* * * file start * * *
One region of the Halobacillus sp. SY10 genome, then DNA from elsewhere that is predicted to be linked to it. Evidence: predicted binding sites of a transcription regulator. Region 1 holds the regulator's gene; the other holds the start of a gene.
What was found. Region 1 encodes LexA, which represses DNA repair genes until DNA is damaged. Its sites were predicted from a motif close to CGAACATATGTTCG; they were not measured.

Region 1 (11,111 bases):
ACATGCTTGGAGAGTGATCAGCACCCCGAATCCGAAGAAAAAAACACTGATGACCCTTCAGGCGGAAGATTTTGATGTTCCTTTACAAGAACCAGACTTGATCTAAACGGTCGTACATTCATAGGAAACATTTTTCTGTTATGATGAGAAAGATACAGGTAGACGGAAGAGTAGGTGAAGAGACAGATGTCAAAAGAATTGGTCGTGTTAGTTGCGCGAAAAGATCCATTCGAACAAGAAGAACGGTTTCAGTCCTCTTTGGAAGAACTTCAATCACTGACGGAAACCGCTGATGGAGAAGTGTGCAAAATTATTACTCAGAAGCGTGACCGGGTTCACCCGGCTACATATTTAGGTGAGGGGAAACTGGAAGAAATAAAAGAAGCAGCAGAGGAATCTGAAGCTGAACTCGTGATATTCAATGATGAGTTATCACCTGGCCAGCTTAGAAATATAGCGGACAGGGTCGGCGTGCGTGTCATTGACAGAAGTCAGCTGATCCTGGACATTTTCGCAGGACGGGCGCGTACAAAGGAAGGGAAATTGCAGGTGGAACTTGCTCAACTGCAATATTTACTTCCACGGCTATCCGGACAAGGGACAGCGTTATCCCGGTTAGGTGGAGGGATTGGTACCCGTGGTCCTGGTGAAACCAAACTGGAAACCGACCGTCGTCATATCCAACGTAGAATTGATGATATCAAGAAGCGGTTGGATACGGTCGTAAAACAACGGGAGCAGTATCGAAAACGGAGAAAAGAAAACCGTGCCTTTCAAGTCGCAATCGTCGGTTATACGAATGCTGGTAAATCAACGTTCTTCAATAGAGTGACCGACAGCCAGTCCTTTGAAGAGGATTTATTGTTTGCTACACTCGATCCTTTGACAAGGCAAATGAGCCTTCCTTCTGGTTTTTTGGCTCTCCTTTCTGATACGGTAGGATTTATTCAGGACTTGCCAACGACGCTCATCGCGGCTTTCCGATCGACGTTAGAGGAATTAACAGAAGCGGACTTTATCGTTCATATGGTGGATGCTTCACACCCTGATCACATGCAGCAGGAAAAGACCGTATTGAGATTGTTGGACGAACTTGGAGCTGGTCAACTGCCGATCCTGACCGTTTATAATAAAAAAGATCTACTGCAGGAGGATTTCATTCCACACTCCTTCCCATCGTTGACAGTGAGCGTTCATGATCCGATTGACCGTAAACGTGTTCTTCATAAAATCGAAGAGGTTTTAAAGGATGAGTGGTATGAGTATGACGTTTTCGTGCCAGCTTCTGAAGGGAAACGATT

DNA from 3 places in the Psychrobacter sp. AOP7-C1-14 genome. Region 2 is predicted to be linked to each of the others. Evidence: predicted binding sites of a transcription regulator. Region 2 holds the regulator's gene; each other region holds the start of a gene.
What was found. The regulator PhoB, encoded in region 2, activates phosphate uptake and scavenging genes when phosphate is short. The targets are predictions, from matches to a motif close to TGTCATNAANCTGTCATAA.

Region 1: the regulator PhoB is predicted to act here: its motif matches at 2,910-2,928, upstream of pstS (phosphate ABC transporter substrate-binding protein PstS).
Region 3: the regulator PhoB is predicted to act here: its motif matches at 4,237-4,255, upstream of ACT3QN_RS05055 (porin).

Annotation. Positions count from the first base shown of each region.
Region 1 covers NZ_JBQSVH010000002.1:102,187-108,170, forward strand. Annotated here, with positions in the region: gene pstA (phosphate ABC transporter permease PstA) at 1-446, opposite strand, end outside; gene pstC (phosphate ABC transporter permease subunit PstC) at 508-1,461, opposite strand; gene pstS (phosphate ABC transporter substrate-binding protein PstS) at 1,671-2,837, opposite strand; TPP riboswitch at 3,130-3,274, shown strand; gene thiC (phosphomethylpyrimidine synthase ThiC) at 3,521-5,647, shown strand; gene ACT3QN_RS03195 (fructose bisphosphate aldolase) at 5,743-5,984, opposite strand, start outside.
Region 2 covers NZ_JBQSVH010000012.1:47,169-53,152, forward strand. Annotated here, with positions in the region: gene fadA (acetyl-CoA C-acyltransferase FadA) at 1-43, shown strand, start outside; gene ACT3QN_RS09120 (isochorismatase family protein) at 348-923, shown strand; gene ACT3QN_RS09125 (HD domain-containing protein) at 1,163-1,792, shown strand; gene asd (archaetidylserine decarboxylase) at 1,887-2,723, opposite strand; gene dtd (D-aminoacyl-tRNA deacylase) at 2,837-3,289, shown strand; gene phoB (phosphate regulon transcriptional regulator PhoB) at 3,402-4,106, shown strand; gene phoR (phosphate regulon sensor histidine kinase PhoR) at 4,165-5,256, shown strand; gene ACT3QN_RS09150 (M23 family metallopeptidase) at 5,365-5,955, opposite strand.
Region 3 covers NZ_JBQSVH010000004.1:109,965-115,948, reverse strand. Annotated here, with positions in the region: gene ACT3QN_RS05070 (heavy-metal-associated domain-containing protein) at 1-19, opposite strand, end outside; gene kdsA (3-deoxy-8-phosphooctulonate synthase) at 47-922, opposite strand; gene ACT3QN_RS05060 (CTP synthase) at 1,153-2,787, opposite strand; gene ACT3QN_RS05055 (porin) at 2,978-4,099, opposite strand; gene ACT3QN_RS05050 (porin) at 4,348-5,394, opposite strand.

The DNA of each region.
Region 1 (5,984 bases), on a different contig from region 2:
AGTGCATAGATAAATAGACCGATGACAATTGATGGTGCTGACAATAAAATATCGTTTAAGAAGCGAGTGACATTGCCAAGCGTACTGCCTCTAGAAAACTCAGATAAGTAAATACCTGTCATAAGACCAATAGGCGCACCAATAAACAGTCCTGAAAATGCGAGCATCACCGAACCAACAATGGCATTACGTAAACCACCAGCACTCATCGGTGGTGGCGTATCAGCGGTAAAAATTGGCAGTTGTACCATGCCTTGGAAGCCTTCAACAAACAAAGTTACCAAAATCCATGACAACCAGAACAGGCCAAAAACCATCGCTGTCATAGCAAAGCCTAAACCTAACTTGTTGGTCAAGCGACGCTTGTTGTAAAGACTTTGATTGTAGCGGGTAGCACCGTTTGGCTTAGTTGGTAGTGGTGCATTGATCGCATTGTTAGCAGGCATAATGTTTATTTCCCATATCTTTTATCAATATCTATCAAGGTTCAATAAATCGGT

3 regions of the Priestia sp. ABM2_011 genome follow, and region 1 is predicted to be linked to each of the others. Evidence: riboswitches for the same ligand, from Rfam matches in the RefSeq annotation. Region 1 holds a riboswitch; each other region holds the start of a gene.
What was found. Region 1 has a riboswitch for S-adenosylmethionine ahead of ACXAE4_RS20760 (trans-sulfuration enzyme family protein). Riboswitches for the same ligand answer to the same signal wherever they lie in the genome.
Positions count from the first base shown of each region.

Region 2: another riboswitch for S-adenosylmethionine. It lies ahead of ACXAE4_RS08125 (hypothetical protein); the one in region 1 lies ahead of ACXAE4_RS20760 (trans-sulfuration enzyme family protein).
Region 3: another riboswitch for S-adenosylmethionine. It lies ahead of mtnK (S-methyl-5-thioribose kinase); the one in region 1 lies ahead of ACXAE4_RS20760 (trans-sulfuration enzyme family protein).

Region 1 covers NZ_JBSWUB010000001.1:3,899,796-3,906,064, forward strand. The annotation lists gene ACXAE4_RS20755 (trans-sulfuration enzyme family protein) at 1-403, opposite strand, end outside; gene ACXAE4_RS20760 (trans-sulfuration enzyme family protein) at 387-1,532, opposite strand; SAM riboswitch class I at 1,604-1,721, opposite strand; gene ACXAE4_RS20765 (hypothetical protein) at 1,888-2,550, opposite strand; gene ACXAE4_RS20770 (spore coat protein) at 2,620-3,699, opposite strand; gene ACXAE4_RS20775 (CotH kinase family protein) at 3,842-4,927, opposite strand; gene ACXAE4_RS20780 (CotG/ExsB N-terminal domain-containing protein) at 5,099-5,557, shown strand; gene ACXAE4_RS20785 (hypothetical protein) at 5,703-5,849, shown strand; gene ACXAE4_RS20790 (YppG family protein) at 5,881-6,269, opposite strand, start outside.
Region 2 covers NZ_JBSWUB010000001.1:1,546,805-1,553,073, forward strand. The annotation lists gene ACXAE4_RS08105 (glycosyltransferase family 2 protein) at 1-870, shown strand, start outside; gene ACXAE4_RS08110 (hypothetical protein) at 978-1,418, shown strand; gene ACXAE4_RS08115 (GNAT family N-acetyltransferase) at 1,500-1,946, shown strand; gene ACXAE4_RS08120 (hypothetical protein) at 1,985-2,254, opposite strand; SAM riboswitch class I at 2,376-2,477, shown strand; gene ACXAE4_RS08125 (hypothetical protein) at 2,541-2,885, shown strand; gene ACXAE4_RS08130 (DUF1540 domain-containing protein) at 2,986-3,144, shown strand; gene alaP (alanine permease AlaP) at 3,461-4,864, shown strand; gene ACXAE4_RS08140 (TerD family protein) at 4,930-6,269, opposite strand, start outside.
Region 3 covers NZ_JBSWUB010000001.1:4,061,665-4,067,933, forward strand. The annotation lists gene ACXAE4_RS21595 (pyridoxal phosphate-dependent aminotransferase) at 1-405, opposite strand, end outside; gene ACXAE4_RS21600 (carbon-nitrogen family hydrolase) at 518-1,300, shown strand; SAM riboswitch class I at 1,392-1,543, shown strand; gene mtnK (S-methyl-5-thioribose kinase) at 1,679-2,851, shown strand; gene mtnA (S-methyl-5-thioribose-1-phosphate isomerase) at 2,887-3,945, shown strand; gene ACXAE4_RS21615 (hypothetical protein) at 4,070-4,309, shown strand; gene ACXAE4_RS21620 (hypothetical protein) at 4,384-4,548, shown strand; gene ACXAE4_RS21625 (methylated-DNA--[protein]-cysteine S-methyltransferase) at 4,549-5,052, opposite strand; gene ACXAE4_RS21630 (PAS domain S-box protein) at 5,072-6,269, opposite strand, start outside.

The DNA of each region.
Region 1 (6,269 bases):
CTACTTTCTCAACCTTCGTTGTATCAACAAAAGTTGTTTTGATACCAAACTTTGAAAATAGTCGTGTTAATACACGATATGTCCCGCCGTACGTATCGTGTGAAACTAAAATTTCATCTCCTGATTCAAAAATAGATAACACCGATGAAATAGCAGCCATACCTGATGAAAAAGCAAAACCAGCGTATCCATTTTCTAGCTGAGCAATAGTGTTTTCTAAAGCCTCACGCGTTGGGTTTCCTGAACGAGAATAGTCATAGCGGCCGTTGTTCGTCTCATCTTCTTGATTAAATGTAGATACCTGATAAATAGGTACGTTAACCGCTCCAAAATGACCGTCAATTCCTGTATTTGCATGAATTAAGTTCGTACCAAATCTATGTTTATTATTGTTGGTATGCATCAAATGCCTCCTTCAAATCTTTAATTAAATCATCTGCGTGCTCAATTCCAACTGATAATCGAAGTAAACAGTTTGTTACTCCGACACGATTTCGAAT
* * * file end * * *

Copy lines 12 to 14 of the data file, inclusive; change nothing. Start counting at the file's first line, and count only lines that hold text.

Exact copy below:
Region 3 covers NZ_JBQSVH010000004.1:109,965-115,948, reverse strand. Annotated here, with positions in the region: gene ACT3QN_RS05070 (heavy-metal-associated domain-containing protein) at 1-19, opposite strand, end outside; gene kdsA (3-deoxy-8-phosphooctulonate synthase) at 47-922, opposite strand; gene ACT3QN_RS05060 (CTP synthase) at 1,153-2,787, opposite strand; gene ACT3QN_RS05055 (porin) at 2,978-4,099, opposite strand; gene ACT3QN_RS05050 (porin) at 4,348-5,394, opposite strand.

The DNA of each region.
Region 1 (5,984 bases), on a different contig from region 2: